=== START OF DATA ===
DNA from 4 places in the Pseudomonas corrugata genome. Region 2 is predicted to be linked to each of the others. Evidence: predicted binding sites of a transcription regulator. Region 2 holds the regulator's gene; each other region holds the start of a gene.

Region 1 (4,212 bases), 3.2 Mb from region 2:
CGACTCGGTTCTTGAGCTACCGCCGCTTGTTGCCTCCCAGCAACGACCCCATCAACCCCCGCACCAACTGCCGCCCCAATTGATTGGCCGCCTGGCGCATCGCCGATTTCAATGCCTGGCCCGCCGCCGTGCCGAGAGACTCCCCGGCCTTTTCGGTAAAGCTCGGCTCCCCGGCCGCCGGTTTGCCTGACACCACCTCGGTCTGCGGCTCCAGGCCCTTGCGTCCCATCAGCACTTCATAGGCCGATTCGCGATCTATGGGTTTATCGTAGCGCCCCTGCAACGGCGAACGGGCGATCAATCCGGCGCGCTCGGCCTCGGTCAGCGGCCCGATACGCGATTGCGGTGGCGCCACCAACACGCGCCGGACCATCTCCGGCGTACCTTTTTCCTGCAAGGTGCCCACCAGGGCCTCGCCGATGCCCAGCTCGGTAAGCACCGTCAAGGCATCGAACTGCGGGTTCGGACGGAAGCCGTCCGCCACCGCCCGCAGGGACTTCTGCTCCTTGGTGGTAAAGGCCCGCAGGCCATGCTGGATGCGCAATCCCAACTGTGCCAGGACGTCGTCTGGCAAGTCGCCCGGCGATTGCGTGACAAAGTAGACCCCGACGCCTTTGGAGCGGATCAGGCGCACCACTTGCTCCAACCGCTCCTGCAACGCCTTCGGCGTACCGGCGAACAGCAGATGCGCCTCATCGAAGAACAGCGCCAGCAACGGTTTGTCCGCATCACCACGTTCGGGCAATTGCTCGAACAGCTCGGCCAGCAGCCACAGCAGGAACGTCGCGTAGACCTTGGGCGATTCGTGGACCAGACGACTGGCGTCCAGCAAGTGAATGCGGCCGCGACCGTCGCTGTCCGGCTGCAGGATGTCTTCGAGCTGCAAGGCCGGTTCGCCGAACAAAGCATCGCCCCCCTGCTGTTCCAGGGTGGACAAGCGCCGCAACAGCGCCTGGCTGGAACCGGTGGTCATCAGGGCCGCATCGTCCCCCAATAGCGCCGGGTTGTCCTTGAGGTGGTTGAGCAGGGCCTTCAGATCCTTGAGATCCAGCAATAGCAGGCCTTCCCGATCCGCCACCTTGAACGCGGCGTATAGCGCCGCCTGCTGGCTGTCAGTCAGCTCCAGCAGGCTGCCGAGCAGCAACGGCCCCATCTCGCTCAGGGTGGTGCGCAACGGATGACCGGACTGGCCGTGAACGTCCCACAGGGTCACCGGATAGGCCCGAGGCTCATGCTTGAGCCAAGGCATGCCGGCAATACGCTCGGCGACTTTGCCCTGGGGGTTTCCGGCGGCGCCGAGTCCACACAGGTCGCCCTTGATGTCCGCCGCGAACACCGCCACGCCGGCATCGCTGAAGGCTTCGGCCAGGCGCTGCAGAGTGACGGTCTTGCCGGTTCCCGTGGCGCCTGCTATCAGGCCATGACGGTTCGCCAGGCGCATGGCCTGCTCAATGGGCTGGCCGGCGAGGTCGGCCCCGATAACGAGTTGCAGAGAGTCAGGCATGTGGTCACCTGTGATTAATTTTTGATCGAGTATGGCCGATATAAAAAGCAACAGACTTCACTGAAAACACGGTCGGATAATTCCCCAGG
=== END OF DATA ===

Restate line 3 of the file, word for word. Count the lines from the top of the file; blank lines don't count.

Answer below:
CGACTCGGTTCTTGAGCTACCGCCGCTTGTTGCCTCCCAGCAACGACCCCATCAACCCCCGCACCAACTGCCGCCCCAATTGATTGGCCGCCTGGCGCATCGCCGATTTCAATGCCTGGCCCGCCGCCGTGCCGAGAGACTCCCCGGCCTTTTCGGTAAAGCTCGGCTCCCCGGCCGCCGGTTTGCCTGACACCACCTCGGTCTGCGGCTCCAGGCCCTTGCGTCCCATCAGCACTTCATAGGCCGATTCGCGATCTATGGGTTTATCGTAGCGCCCCTGCAACGGCGAACGGGCGATCAATCCGGCGCGCTCGGCCTCGGTCAGCGGCCCGATACGCGATTGCGGTGGCGCCACCAACACGCGCCGGACCATCTCCGGCGTACCTTTTTCCTGCAAGGTGCCCACCAGGGCCTCGCCGATGCCCAGCTCGGTAAGCACCGTCAAGGCATCGAACTGCGGGTTCGGACGGAAGCCGTCCGCCACCGCCCGCAGGGACTTCTGCTCCTTGGTGGTAAAGGCCCGCAGGCCATGCTGGATGCGCAATCCCAACTGTGCCAGGACGTCGTCTGGCAAGTCGCCCGGCGATTGCGTGACAAAGTAGACCCCGACGCCTTTGGAGCGGATCAGGCGCACCACTTGCTCCAACCGCTCCTGCAACGCCTTCGGCGTACCGGCGAACAGCAGATGCGCCTCATCGAAGAACAGCGCCAGCAACGGTTTGTCCGCATCACCACGTTCGGGCAATTGCTCGAACAGCTCGGCCAGCAGCCACAGCAGGAACGTCGCGTAGACCTTGGGCGATTCGTGGACCAGACGACTGGCGTCCAGCAAGTGAATGCGGCCGCGACCGTCGCTGTCCGGCTGCAGGATGTCTTCGAGCTGCAAGGCCGGTTCGCCGAACAAAGCATCGCCCCCCTGCTGTTCCAGGGTGGACAAGCGCCGCAACAGCGCCTGGCTGGAACCGGTGGTCATCAGGGCCGCATCGTCCCCCAATAGCGCCGGGTTGTCCTTGAGGTGGTTGAGCAGGGCCTTCAGATCCTTGAGATCCAGCAATAGCAGGCCTTCCCGATCCGCCACCTTGAACGCGGCGTATAGCGCCGCCTGCTGGCTGTCAGTCAGCTCCAGCAGGCTGCCGAGCAGCAACGGCCCCATCTCGCTCAGGGTGGTGCGCAACGGATGACCGGACTGGCCGTGAACGTCCCACAGGGTCACCGGATAGGCCCGAGGCTCATGCTTGAGCCAAGGCATGCCGGCAATACGCTCGGCGACTTTGCCCTGGGGGTTTCCGGCGGCGCCGAGTCCACACAGGTCGCCCTTGATGTCCGCCGCGAACACCGCCACGCCGGCATCGCTGAAGGCTTCGGCCAGGCGCTGCAGAGTGACGGTCTTGCCGGTTCCCGTGGCGCCTGCTATCAGGCCATGACGGTTCGCCAGGCGCATGGCCTGCTCAATGGGCTGGCCGGCGAGGTCGGCCCCGATAACGAGTTGCAGAGAGTCAGGCATGTGGTCACCTGTGATTAATTTTTGATCGAGTATGGCCGATATAAAAAGCAACAGACTTCACTGAAAACACGGTCGGATAATTCCCCAGG